How To Use The Coital Alignment Technique During Lovemaking
The most obvious improvement to sexual intercourse for most couples would be to find a way of helping the woman reach orgasm during intercourse. And another obvious improvement would be for a couple to achieve simultaneous orgasm during lovemaking.
Well, all this is possible – courtesy of the coital alignment technique or CAT, developed by Edward Eichel.
The coital alignment technique is a different way of making love specifically designed to allow women to achieve orgasm during intercourse.
The CAT depends on a couple using a variation of man on top sexual intercourse known as the “riding high” position. This changes the angle of the penis in the vagina. Also the way the man and woman thrust is different to conventional intercourse.
Instead of thrusting in and out, the man and woman enjoy a kind of pelvic centered rocking, which produces pressure and counter-pressure between the partners.
This pressure stimulates the man’s penis and the woman’s clitoris, gradually building up their sexual energy until they reach a powerful orgasm.
Although this sounds complicated, when a couple discover how to do it, the coital alignment technique has a massive effect on the satisfaction and pleasure of women during intercourse.
To be precise, women who use the coital alignment technique during lovemaking have many more orgasms during intercourse than women who do not use it.
How The Coital Alignment Technique Works
The position works because it provides stimulation to the woman’s clitoris during intercourse.
You can see how this works in the video below.
There’s a clear shift in position as you can see in the video. And you might wonder if the man’s penis will slip out of his partner.
But the couple should have no more difficulty in preventing the man’s penis slipping out of her vagina than they would during “conventional” intercourse.
Another benefit is that the woman experiences less discomfort around the vaginal opening or internally.
In fact there should be no discomfort at all. If there is, it is most likely caused by the man breaking the co-operative rhythm of movement as he approaches climax. It’s a man’s hard and fast thrusting which can cause a woman discomfort and prevent her moving towards her own climax.
A man may do this as his instinctive desire to thrust harder and faster takes over. Such thrusting may produce discomfort around the rectum and vagina in a significant number of women.
But the CAT is – or at least should be – different.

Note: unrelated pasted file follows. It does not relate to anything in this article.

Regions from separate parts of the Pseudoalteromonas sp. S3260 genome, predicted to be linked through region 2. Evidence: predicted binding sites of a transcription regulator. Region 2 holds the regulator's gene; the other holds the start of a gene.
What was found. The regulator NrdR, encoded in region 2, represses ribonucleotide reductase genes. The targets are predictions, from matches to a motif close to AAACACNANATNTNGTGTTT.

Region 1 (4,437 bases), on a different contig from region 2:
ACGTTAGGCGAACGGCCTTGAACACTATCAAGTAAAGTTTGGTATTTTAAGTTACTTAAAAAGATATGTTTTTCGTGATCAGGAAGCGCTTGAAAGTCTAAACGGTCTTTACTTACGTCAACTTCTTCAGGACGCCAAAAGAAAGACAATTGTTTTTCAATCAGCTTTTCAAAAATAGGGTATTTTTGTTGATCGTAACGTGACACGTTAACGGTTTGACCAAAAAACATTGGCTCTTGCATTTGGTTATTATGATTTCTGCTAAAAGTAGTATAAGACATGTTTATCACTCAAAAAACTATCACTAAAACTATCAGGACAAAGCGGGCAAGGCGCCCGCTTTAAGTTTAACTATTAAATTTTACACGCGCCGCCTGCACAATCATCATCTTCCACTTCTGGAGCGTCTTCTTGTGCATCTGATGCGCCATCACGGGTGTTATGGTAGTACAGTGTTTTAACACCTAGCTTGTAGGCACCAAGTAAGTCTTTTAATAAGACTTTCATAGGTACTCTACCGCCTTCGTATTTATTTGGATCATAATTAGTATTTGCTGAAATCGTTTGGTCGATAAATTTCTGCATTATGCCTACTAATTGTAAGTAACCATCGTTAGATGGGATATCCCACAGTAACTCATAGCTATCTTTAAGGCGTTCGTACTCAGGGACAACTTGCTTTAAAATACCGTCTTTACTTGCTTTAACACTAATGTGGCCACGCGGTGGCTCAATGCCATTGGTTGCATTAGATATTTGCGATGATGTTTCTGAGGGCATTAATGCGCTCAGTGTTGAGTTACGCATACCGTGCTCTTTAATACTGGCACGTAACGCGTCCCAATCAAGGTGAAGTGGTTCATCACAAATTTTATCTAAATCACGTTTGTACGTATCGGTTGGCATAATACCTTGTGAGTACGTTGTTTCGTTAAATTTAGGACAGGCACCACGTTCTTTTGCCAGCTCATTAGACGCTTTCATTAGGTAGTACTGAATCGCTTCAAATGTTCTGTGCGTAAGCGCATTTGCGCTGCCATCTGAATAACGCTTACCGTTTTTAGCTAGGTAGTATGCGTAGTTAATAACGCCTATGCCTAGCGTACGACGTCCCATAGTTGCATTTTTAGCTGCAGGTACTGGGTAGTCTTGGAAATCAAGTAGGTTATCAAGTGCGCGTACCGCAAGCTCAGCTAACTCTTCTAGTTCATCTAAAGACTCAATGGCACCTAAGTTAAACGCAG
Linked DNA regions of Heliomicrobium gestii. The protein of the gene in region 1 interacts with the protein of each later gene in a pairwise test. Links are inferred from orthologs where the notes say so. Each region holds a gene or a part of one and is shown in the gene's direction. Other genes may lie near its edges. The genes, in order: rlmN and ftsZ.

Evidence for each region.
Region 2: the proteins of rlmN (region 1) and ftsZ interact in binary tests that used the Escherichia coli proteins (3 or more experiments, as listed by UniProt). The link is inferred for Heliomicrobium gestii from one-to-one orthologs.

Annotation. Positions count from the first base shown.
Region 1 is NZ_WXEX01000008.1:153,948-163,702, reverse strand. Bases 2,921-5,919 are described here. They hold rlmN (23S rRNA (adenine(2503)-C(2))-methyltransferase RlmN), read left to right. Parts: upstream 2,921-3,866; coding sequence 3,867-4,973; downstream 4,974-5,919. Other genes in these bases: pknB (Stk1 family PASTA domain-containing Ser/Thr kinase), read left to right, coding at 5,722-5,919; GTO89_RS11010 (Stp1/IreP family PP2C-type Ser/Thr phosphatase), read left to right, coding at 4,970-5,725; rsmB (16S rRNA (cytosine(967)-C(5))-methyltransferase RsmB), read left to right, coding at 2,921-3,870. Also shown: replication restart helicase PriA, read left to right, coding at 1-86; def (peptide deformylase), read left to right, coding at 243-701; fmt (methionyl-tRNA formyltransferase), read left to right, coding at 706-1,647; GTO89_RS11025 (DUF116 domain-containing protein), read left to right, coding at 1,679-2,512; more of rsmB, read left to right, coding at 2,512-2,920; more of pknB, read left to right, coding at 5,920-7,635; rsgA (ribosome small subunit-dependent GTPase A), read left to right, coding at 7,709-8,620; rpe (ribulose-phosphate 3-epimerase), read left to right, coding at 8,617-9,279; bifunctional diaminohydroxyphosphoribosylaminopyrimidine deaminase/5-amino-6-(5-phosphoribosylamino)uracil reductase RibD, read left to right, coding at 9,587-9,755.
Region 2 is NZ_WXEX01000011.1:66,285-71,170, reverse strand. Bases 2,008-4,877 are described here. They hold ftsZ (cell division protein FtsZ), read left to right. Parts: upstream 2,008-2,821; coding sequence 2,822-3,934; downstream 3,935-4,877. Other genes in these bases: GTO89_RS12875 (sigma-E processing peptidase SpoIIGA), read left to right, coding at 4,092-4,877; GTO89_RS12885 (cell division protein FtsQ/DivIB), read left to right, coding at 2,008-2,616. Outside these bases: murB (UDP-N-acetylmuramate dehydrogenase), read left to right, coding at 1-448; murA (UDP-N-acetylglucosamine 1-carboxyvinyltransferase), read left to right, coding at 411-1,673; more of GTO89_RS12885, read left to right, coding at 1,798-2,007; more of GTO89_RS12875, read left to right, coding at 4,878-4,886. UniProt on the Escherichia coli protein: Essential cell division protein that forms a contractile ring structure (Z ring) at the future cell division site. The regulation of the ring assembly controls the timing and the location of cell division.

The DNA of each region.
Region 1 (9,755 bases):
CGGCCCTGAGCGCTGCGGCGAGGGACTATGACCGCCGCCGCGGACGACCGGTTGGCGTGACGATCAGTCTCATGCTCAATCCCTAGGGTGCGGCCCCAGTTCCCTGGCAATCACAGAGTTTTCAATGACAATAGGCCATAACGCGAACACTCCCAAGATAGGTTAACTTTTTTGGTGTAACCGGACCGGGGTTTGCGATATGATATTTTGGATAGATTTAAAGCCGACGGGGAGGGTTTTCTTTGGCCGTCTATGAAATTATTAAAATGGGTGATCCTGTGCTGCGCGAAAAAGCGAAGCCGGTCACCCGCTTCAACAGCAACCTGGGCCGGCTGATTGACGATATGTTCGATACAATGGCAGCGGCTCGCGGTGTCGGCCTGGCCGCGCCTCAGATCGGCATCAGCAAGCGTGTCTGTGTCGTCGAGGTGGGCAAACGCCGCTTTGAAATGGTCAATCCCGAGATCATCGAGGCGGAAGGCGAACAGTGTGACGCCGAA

Using the correctly coordinated pace and pattern of sexual movement prevents discomfort for the woman. And it also gradually builds up her sexual energy until she reaches orgasm.
This applies through the entire duration of intercourse from start, through the buildup, to the eventual release of orgasm.
For the women, clitoral stimulation is produced by rhythmic stimulation of the area of her clitoris by the closeness and pressure of the man’s pubic bone and penile shaft.
The woman’s clitoris receives enough gradual stimulation for her to reach orgasm.
Interestingly enough, most of the couples who learn how to enjoy the coital alignment technique report significantly greater pleasure in orgasm.
They experience it as beginning in the penis or clitoris (in the man and woman respectively) and then radiating out through the entire pelvis, body and limbs. This kind of orgasm is often described as “complete and satisfying”.
Simultaneous orgasm, too!
There’s also a connection between the coital alignment technique and simultaneous orgasm.
We’ve become accustomed to the idea that simultaneous orgasm, desirable though it may be, is something rare and hard to achieve.
However the coital alignment technique offers the very real possibility of simultaneous orgasm as a realistic climax to intercourse.
The buildup of orgasmic energy, which continually increases during unbroken coital movements using this technique, appears to somehow synchronize the sexual responses of the man and woman. This may be because the partners have a mutually supportive and equally active role during intercourse.
Research recently done on the CAT has revealed there are subtle benefits that are not immediately obvious.
For one thing, it requires the cooperation of both partners, which means it not only produces greater sexual satisfaction, but also acts as a powerful way to reinforce intimacy and connection between the man and the woman.
How To Do The CAT
To start with, the man enters his partner as he normally would for man on top sexual intercourse. But he then assumes what’s known as the riding high position.